I've been looking at Tom Copeland's memory allocation problem:

http://tomcopeland.blogs.com/juniordeveloper/2007/09/tracking-down-a.html

which I've been able to reproduce for various data structures.
This lead me to rediscover _Why's wonderful "The Fully Upturned Bin":

http://whytheluckystiff.net/articles/theFullyUpturnedBin.html

clearly GC is not releasing the memory, even if this profiler

http://code.google.com/p/ruby-memory-profiler/source

shows that ObectSpace has forgotten about this data.
That's even when I wrap the offending declarations in a
1.times {...}
block so they drop out of scope afterwards.

So I look in gc.c at how heaps are allocated, and see that if 
heaps_used is > 0 then a heaps struct is realloc'ed to be larger.
Otherwise a new struct is malloc'ed.  Now, this "otherwise" case is
when heaps_used is non-positive, i.e. zero or negative. 

Let us suppose that heaps_used is -1.  Then a new heaps struct will be 
malloc'ed this time, heaps_used then incremented to 0.  Then next time
a new heaps struct will be malloc'ed, instead of being realloc'ed as
it should.  Thus there would be two malloc calls, and one never freed.

OK, but heaps_used should never get to be negative, should it?. True, I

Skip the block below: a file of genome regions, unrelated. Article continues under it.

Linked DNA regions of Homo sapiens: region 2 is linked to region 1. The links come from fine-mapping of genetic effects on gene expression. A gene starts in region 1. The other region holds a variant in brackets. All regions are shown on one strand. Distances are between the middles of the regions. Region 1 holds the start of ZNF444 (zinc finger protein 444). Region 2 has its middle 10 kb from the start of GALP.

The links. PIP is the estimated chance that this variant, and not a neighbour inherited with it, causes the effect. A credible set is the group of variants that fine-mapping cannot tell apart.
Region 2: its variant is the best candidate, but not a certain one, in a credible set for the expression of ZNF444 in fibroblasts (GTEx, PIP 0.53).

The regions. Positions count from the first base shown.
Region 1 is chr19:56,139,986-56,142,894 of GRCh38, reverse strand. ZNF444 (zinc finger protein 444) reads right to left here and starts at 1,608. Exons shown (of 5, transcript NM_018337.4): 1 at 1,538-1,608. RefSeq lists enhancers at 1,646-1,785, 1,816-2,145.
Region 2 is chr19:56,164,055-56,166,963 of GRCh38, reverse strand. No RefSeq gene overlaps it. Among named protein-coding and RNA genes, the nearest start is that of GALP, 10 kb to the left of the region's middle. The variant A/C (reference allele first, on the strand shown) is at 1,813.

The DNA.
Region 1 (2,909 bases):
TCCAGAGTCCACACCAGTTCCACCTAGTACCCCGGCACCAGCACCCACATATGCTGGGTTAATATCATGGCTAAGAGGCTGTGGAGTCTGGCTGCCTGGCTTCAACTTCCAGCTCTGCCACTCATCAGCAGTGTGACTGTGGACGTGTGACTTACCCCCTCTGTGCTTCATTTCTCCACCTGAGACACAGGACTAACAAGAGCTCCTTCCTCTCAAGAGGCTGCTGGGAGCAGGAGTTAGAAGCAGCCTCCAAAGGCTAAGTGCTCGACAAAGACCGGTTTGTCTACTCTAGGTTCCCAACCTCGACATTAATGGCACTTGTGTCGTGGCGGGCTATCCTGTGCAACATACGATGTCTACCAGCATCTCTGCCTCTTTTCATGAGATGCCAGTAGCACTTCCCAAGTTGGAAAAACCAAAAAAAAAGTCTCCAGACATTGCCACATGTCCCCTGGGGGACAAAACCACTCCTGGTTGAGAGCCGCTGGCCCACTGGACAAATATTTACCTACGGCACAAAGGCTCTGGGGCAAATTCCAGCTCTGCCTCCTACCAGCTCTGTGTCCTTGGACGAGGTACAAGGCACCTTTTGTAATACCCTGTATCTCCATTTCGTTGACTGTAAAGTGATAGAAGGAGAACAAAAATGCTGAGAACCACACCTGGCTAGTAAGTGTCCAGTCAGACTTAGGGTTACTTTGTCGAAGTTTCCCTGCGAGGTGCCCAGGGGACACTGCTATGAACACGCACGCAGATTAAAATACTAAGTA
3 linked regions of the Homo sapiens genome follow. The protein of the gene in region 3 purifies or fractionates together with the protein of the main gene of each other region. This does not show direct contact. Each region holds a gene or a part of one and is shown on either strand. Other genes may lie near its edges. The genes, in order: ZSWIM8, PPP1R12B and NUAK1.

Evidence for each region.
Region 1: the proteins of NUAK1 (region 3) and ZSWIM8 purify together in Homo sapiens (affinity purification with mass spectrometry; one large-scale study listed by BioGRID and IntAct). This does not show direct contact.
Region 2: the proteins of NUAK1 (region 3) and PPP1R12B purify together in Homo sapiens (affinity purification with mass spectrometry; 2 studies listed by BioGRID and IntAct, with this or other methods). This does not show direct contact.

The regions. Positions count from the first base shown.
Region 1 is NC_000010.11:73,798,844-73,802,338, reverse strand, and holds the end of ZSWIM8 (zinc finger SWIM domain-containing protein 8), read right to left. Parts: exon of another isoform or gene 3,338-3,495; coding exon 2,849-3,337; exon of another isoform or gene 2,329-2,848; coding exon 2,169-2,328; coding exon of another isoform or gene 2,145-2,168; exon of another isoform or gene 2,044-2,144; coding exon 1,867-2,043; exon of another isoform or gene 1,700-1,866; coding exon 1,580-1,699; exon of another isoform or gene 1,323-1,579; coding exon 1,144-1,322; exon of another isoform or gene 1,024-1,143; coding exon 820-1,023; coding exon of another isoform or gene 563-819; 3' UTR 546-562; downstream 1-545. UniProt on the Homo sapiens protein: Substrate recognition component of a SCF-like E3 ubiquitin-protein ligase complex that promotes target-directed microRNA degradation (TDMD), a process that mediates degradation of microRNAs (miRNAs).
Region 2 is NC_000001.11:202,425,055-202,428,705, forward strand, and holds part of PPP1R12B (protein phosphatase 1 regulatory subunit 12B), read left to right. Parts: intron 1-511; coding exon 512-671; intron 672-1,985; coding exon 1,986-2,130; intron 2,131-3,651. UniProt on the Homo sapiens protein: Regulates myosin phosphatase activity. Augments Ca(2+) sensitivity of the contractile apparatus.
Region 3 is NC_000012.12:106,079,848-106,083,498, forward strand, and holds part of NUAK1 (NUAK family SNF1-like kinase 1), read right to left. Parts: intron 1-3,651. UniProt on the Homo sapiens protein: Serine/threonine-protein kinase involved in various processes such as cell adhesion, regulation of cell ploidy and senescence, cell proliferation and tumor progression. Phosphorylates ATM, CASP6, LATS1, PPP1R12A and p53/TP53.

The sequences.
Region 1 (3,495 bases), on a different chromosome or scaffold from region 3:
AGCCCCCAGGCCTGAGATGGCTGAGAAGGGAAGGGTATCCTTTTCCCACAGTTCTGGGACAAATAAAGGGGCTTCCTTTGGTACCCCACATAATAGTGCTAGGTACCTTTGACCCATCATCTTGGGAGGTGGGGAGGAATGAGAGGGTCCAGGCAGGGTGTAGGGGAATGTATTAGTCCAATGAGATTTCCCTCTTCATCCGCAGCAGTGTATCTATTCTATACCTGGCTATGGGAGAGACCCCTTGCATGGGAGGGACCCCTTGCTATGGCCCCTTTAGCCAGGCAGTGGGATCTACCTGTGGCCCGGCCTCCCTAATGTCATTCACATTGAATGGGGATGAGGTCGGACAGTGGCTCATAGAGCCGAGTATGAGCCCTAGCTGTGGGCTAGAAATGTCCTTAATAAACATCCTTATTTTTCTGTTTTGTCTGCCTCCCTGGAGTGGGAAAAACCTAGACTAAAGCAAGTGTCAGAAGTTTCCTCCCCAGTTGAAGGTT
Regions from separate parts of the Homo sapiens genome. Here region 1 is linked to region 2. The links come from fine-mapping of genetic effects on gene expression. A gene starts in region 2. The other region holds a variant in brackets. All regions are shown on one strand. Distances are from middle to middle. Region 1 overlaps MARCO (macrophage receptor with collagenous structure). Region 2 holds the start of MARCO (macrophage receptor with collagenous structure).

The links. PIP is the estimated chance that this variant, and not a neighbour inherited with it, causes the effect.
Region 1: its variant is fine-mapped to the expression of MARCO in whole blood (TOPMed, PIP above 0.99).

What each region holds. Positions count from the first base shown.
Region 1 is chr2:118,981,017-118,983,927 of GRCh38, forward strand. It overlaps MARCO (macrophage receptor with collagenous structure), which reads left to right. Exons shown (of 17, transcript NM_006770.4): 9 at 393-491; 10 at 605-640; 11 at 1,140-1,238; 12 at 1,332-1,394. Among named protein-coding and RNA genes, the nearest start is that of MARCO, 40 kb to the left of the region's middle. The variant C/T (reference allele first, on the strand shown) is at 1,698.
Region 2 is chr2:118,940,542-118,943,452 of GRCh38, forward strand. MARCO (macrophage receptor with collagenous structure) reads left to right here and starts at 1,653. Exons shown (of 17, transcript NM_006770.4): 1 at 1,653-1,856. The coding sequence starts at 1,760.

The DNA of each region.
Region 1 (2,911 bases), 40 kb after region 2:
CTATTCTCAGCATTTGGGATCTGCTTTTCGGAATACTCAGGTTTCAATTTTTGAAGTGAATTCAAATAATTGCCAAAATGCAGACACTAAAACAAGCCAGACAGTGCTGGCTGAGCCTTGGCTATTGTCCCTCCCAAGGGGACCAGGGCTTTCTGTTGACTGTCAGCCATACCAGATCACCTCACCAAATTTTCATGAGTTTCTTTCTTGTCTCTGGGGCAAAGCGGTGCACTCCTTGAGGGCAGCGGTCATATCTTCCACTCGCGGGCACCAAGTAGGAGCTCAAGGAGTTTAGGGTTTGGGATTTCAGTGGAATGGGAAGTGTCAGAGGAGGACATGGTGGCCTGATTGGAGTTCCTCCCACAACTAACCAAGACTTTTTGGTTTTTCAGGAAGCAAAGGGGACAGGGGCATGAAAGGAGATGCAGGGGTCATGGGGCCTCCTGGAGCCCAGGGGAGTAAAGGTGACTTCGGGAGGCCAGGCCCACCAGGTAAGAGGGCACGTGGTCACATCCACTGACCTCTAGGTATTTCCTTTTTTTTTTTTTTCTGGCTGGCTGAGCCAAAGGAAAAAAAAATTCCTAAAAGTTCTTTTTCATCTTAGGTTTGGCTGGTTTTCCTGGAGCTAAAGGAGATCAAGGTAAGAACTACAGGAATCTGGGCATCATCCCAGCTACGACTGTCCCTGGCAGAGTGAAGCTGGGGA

can't see anywhere in gc.c where it could end up less than 0.
However, why is it declared to be of type int, instead of unsigned
int?  This is the flaw I'm seeing in the logic.  I'm wondering if
heaps_length and heap_slots.limit should also be unsigned as well?
I can't see when they'd need to be negative.

The patch below is against 1.8.6-p110.  I've not tested it yet,
because I thought someone more familiar with GC than I am (probably
most of you :-)) could stop me with a good reason not to go a long
way down that road.   The patch I *haven't* posted just changes the
heaps_used to unsigned int.  That may be better and gives the
possibility of bigger heaps, perhaps.  This patch just sets it
to zero in the non-positive case, it gets incremented to 1 later.

I still haven't figured out why GC.start isn't freeing the memory in
Tom's cases, though.

        Hugh

--- ruby-1.8.6-p110/gc.c.orig   2007-03-03 07:30:46.000000000 +0000
+++ ruby-1.8.6-p110/gc.c        2007-09-28 13:30:26.344839000 +0100
@@ -335,6 +335,7 @@
            }
            else {
                p = heaps = (struct heaps_slot *)malloc(length);
+               heaps_used = 0; /* incremented later */
            });
        if (p == 0) rb_memerror();
     }